Modern media coverage bombards us constantly with reports of charitable acts by those in the public eye, as well as advertisements that encourage us to share what modest wealth we possess. Our society teaches us from a young age that if we are given any kind of expendable resource, we need to share it with those less fortunate, those who cannot afford or even fathom the basic necessities. This can be seen early on with the very basic concept of sharing toys in the sandbox and continues through adulthood by rewarding participation in philanthropic endeavors like food drives or Relay for Life. Those who are passionate about these causes are not above even using guilt as motivation... the sad eyes of famished orphans in Africa coupled with pleas for aid leaves one who is sitting on a comfortable couch with their hand deep in a bag of chips remorseful enough to reach for their wallet with their free hand. Peter Singer’s Utilitarian theory highlights this phenomenon and argues that people living in abundance while others are starving is “morally indefensible”. His reasoning is that if you are already living a comfortable life, purchasing anything to pursue more comfort is morally reprehensible and lacks virtue. To his credit, Singer supports his theory through practice, as it is reported that he donates 25% of his salary to Oxfam and UNICEF, and is a member of Giving What We Can, an international society for the promotion of poverty relief. As a result, Singer feels that people who are able to live in excess should work towards reducing poverty among others, not enhance their own comfortable conditions. According to Singer’s Utilitarianism, the proper course of action is one that maximizes utility. This is defined specifically as maximizing happiness and reducing suffering. According to extreme utilitarianism, the moral worth of an action is determined only by its resulting outcome, thereby focusing primarily on the consequences of the action. However, can that compromise conventional morality? Consider the popular story of Robin Hood, who stole from the rich to give to the poor. Certainly assaulting the rich and generally violating their rights would contravene conventional principles of morality yet most Utilitarians would applaud the ultimate consequence of these questionable acts.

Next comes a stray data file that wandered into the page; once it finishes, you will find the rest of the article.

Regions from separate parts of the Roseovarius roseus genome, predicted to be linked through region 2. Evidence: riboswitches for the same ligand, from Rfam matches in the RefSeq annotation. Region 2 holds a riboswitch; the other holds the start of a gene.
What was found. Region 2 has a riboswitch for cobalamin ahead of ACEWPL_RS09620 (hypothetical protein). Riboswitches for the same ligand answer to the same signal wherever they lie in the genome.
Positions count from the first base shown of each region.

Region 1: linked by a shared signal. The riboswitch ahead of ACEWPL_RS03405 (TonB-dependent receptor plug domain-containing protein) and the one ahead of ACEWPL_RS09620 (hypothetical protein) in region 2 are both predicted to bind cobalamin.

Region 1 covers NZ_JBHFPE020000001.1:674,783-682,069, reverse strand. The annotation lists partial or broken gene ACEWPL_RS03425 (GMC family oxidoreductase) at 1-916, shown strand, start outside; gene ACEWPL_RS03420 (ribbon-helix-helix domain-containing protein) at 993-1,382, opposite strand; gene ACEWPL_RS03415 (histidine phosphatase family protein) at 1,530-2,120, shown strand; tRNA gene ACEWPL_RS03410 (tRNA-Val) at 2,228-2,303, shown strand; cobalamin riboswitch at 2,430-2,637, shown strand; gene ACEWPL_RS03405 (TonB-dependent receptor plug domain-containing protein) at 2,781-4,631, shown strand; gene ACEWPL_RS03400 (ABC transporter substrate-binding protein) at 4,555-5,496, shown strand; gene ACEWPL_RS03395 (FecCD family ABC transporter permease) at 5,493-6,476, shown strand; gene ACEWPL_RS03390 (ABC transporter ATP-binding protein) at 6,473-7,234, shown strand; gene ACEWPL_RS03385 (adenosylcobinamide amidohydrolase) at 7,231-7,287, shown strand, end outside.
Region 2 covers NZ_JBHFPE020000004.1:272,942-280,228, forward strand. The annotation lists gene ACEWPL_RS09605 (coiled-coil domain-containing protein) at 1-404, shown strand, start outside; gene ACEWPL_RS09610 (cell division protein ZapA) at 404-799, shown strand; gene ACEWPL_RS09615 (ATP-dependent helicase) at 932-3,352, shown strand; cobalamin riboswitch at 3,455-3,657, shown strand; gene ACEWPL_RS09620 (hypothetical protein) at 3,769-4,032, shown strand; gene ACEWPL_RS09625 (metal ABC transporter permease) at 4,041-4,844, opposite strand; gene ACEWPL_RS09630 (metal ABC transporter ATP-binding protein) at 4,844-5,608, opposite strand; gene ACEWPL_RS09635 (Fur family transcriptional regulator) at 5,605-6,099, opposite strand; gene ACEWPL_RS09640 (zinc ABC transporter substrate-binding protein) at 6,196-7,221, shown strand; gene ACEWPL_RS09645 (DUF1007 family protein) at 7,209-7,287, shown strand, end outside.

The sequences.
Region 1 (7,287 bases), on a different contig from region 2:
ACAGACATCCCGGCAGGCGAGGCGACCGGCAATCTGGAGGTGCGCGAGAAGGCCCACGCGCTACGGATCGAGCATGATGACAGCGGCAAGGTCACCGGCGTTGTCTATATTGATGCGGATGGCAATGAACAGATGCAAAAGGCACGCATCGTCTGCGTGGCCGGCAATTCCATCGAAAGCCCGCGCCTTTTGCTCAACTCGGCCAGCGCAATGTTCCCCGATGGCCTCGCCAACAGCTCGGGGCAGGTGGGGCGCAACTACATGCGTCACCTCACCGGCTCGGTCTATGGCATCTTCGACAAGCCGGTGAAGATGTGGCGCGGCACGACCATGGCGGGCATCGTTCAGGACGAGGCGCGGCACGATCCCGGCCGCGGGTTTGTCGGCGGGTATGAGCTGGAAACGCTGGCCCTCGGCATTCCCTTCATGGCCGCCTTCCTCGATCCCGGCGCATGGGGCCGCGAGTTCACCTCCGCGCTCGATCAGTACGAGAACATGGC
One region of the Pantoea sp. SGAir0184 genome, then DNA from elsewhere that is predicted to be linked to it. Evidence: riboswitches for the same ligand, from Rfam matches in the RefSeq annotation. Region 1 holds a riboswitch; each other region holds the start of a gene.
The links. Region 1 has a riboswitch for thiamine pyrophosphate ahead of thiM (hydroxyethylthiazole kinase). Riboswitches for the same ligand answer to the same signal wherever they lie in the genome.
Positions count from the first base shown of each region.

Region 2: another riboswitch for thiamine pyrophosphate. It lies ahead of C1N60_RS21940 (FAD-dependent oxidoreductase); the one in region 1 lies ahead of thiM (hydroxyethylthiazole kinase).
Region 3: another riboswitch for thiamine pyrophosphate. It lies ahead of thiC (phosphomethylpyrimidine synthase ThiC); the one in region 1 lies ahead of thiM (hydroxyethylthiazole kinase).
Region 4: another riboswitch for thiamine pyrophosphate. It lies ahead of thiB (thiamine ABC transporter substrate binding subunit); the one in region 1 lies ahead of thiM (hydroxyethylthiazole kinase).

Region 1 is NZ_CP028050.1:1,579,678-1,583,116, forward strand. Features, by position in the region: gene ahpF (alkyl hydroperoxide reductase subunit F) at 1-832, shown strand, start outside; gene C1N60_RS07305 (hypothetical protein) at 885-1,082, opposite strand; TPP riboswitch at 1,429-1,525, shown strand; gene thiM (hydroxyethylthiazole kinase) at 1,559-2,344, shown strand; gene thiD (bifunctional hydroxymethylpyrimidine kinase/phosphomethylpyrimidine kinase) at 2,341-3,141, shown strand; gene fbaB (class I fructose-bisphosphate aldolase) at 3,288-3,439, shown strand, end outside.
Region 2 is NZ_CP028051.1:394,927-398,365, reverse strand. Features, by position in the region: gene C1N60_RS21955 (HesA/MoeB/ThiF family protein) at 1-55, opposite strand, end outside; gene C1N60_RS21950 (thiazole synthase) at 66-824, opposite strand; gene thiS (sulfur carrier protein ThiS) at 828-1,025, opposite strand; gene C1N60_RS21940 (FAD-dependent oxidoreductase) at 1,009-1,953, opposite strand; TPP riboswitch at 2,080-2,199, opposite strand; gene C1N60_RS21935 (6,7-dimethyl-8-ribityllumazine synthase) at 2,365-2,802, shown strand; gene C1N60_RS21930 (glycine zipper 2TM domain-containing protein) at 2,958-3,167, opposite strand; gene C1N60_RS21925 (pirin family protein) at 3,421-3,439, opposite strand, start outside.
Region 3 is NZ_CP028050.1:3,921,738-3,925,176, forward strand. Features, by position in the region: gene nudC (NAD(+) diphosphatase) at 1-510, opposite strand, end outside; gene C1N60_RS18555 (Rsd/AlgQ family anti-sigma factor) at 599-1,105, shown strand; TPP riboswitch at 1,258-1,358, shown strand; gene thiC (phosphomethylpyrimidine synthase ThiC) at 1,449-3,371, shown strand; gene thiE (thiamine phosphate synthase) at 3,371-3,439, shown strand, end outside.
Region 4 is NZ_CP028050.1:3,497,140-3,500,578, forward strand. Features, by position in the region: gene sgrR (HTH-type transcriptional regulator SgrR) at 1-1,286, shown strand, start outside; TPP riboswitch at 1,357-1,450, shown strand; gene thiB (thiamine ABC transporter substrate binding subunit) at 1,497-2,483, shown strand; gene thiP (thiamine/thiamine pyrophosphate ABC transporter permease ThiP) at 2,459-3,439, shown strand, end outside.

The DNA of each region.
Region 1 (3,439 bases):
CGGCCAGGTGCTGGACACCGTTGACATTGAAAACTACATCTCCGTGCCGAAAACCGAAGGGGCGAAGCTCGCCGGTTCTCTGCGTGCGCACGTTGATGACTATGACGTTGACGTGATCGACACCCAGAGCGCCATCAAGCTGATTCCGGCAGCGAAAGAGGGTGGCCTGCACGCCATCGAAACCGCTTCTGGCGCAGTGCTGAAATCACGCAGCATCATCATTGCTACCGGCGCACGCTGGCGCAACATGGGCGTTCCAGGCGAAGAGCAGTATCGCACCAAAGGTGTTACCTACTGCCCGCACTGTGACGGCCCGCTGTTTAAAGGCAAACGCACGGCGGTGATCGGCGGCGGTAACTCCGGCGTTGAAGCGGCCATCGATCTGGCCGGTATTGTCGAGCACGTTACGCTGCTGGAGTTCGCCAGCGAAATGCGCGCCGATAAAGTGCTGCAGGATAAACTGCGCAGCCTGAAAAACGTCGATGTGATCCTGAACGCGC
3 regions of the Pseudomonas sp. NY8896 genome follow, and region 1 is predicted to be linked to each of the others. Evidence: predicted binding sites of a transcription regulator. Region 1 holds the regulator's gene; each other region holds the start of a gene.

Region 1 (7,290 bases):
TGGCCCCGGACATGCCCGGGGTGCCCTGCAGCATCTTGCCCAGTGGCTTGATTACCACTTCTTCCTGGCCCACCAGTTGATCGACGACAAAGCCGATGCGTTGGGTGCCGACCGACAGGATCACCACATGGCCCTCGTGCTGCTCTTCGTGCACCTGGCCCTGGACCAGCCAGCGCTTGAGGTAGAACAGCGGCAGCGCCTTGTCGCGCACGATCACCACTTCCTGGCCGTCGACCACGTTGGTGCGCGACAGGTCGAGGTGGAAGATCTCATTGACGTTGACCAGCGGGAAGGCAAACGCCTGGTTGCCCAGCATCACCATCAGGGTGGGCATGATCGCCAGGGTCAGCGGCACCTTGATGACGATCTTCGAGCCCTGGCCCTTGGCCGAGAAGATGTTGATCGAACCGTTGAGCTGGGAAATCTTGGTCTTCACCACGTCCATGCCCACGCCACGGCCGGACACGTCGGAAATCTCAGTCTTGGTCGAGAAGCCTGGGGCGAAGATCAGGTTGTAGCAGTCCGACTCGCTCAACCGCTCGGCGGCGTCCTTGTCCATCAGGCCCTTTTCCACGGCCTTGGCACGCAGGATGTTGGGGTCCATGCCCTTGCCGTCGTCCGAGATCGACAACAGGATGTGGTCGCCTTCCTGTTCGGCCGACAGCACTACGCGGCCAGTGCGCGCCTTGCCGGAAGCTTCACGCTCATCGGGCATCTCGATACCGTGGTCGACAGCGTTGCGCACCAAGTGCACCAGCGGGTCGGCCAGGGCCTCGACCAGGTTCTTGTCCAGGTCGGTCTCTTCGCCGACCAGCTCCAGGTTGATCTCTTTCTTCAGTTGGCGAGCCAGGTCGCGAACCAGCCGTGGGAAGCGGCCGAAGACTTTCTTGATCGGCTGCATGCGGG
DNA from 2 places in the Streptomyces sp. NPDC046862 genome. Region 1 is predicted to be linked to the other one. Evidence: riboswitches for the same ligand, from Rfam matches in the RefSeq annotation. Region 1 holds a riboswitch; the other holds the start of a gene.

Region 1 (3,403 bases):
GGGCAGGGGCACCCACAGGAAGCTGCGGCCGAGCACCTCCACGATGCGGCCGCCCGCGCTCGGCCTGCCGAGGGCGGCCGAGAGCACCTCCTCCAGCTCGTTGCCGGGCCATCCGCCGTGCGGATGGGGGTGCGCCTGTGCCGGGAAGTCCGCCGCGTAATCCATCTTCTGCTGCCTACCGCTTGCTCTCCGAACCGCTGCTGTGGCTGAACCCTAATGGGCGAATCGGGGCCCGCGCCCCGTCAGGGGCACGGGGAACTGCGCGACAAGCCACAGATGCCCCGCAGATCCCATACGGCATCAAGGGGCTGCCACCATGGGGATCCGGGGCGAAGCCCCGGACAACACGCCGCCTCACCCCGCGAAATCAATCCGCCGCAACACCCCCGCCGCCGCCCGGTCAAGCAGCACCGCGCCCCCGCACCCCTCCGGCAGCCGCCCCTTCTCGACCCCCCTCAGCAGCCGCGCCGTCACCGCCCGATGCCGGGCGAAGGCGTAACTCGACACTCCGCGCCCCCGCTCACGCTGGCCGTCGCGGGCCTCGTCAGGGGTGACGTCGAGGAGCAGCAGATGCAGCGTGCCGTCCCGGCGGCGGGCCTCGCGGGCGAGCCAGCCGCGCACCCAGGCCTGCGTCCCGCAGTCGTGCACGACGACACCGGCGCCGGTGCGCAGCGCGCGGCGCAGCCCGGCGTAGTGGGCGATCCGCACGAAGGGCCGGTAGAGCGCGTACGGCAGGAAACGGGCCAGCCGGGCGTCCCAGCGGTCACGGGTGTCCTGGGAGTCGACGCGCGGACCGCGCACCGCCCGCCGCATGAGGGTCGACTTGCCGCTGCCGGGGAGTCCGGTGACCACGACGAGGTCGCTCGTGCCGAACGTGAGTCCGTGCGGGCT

Another belief exposed by Singer is that the more people you can aid to reach a level of comfort, the greater your personal happiness will be. This is known as “greatest happiness for the greatest number of people,” an ethical philosophy in which the happiness of the greatest number of people in the society is considered the greatest good possible. However, where does the modern individual draw the line? Theoretically, could that not mean that every resource one has at his very disposal should go to help others until that individual's funds are so depleted that he now is in need of assistance himself? The greater good would be served, but at the extreme expense of the individual, leading opponents to assert that Utilitarianism forces us to act against our own interests. Other objections to Singer’s theories are extremely prevalent. A popular opposing opinion is that people will not learn to provide for themselves if society holds their hand. Outside of charitable organizations, common examples are the government welfare programs, which have become a political lightning rod. Those who take this stance feel it encourages people to expect money to be given to them instead of having to earn it for themselves. They become dependent upon handouts and charity, and quickly begin to feel entitled to it. Therefore, they have no drive to get where they need to be in life, nor develop any life skills to be able to enhance their existence on their own. In psychology, this theory is known as “Learned Helplessness.” Most notably pioneered by Martin Seligman and Steve Maier, the study involved training dogs to become unable to respond to the environment around...
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